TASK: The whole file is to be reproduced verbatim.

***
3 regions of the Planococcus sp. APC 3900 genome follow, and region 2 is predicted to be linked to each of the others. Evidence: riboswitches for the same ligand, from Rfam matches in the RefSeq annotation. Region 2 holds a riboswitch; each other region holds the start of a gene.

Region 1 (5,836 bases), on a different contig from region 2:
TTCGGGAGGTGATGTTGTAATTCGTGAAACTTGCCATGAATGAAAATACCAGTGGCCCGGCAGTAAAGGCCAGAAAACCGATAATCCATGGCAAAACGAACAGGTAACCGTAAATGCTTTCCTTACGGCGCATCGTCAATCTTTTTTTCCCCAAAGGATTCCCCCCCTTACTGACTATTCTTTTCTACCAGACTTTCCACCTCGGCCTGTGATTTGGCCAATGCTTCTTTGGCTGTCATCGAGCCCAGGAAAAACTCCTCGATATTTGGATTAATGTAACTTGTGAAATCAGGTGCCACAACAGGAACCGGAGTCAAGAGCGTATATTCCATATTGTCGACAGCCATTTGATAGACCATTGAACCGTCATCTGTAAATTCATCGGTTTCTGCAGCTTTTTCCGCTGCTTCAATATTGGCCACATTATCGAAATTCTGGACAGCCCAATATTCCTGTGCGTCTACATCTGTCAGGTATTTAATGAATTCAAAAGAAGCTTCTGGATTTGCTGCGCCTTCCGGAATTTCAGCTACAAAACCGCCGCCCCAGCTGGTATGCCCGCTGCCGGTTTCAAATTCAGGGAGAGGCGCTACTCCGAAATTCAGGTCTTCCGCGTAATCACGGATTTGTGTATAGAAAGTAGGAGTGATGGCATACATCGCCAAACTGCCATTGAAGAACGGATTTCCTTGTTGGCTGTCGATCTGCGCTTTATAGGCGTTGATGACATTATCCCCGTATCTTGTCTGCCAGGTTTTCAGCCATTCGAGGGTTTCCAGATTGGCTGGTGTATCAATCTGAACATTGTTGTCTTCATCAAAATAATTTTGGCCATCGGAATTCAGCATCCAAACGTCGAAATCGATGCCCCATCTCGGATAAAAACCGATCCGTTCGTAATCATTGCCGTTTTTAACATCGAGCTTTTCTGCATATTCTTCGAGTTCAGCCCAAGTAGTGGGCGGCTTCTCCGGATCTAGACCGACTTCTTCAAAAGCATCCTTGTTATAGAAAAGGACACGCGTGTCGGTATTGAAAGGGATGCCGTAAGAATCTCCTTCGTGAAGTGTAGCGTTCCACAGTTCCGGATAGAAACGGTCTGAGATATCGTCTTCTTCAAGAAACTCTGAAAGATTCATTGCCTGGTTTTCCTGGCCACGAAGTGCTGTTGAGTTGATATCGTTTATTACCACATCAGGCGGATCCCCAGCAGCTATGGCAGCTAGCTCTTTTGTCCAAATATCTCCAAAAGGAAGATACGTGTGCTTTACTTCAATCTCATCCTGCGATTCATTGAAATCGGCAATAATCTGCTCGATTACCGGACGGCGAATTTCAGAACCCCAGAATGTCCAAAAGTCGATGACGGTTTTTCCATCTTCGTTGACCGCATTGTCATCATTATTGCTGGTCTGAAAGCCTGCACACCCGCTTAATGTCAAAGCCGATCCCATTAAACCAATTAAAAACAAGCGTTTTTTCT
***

3 regions of the Planococcus sp. APC 3900 genome follow, and region 2 is predicted to be linked to each of the others. Evidence: riboswitches for the same ligand, from Rfam matches in the RefSeq annotation. Region 2 holds a riboswitch; each other region holds the start of a gene.

Region 1 (5,836 bases), on a different contig from region 2:
TTCGGGAGGTGATGTTGTAATTCGTGAAACTTGCCATGAATGAAAATACCAGTGGCCCGGCAGTAAAGGCCAGAAAACCGATAATCCATGGCAAAACGAACAGGTAACCGTAAATGCTTTCCTTACGGCGCATCGTCAATCTTTTTTTCCCCAAAGGATTCCCCCCCTTACTGACTATTCTTTTCTACCAGACTTTCCACCTCGGCCTGTGATTTGGCCAATGCTTCTTTGGCTGTCATCGAGCCCAGGAAAAACTCCTCGATATTTGGATTAATGTAACTTGTGAAATCAGGTGCCACAACAGGAACCGGAGTCAAGAGCGTATATTCCATATTGTCGACAGCCATTTGATAGACCATTGAACCGTCATCTGTAAATTCATCGGTTTCTGCAGCTTTTTCCGCTGCTTCAATATTGGCCACATTATCGAAATTCTGGACAGCCCAATATTCCTGTGCGTCTACATCTGTCAGGTATTTAATGAATTCAAAAGAAGCTTCTGGATTTGCTGCGCCTTCCGGAATTTCAGCTACAAAACCGCCGCCCCAGCTGGTATGCCCGCTGCCGGTTTCAAATTCAGGGAGAGGCGCTACTCCGAAATTCAGGTCTTCCGCGTAATCACGGATTTGTGTATAGAAAGTAGGAGTGATGGCATACATCGCCAAACTGCCATTGAAGAACGGATTTCCTTGTTGGCTGTCGATCTGCGCTTTATAGGCGTTGATGACATTATCCCCGTATCTTGTCTGCCAGGTTTTCAGCCATTCGAGGGTTTCCAGATTGGCTGGTGTATCAATCTGAACATTGTTGTCTTCATCAAAATAATTTTGGCCATCGGAATTCAGCATCCAAACGTCGAAATCGATGCCCCATCTCGGATAAAAACCGATCCGTTCGTAATCATTGCCGTTTTTAACATCGAGCTTTTCTGCATATTCTTCGAGTTCAGCCCAAGTAGTGGGCGGCTTCTCCGGATCTAGACCGACTTCTTCAAAAGCATCCTTGTTATAGAAAAGGACACGCGTGTCGGTATTGAAAGGGATGCCGTAAGAATCTCCTTCGTGAAGTGTAGCGTTCCACAGTTCCGGATAGAAACGGTCTGAGATATCGTCTTCTTCAAGAAACTCTGAAAGATTCATTGCCTGGTTTTCCTGGCCACGAAGTGCTGTTGAGTTGATATCGTTTATTACCACATCAGGCGGATCCCCAGCAGCTATGGCAGCTAGCTCTTTTGTCCAAATATCTCCAAAAGGAAGATACGTGTGCTTTACTTCAATCTCATCCTGCGATTCATTGAAATCGGCAATAATCTGCTCGATTACCGGACGGCGAATTTCAGAACCCCAGAATGTCCAAAAGTCGATGACGGTTTTTCCATCTTCGTTGACCGCATTGTCATCATTATTGCTGGTCTGAAAGCCTGCACACCCGCTTAATGTCAAAGCCGATCCCATTAAACCAATTAAAAACAAGCGTTTTTTCT